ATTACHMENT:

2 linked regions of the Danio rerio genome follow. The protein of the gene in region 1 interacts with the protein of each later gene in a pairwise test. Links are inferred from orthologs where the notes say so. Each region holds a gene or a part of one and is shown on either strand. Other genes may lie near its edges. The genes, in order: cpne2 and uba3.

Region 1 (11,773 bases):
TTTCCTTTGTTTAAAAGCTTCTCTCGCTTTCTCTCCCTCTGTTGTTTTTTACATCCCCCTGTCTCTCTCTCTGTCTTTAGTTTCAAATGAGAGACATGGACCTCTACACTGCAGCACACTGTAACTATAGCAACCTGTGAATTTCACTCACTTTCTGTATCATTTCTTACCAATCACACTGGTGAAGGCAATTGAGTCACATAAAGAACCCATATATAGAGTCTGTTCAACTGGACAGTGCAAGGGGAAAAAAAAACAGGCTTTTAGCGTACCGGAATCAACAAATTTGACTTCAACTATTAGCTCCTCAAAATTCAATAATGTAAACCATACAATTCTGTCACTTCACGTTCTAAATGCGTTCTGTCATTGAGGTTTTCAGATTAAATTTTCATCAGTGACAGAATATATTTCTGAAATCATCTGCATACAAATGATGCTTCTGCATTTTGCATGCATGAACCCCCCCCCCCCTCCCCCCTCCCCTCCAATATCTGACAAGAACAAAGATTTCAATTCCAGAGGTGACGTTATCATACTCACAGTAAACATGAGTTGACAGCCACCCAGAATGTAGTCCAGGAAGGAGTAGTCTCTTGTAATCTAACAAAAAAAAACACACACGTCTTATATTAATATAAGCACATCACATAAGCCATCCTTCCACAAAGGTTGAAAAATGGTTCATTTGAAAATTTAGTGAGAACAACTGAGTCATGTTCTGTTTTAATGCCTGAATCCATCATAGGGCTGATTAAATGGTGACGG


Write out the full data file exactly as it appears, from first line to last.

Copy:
2 linked regions of the Danio rerio genome follow. The protein of the gene in region 1 interacts with the protein of each later gene in a pairwise test. Links are inferred from orthologs where the notes say so. Each region holds a gene or a part of one and is shown on either strand. Other genes may lie near its edges. The genes, in order: cpne2 and uba3.

Region 1 (11,773 bases):
TTTCCTTTGTTTAAAAGCTTCTCTCGCTTTCTCTCCCTCTGTTGTTTTTTACATCCCCCTGTCTCTCTCTCTGTCTTTAGTTTCAAATGAGAGACATGGACCTCTACACTGCAGCACACTGTAACTATAGCAACCTGTGAATTTCACTCACTTTCTGTATCATTTCTTACCAATCACACTGGTGAAGGCAATTGAGTCACATAAAGAACCCATATATAGAGTCTGTTCAACTGGACAGTGCAAGGGGAAAAAAAAACAGGCTTTTAGCGTACCGGAATCAACAAATTTGACTTCAACTATTAGCTCCTCAAAATTCAATAATGTAAACCATACAATTCTGTCACTTCACGTTCTAAATGCGTTCTGTCATTGAGGTTTTCAGATTAAATTTTCATCAGTGACAGAATATATTTCTGAAATCATCTGCATACAAATGATGCTTCTGCATTTTGCATGCATGAACCCCCCCCCCCCTCCCCCCTCCCCTCCAATATCTGACAAGAACAAAGATTTCAATTCCAGAGGTGACGTTATCATACTCACAGTAAACATGAGTTGACAGCCACCCAGAATGTAGTCCAGGAAGGAGTAGTCTCTTGTAATCTAACAAAAAAAAACACACACGTCTTATATTAATATAAGCACATCACATAAGCCATCCTTCCACAAAGGTTGAAAAATGGTTCATTTGAAAATTTAGTGAGAACAACTGAGTCATGTTCTGTTTTAATGCCTGAATCCATCATAGGGCTGATTAAATGGTGACGG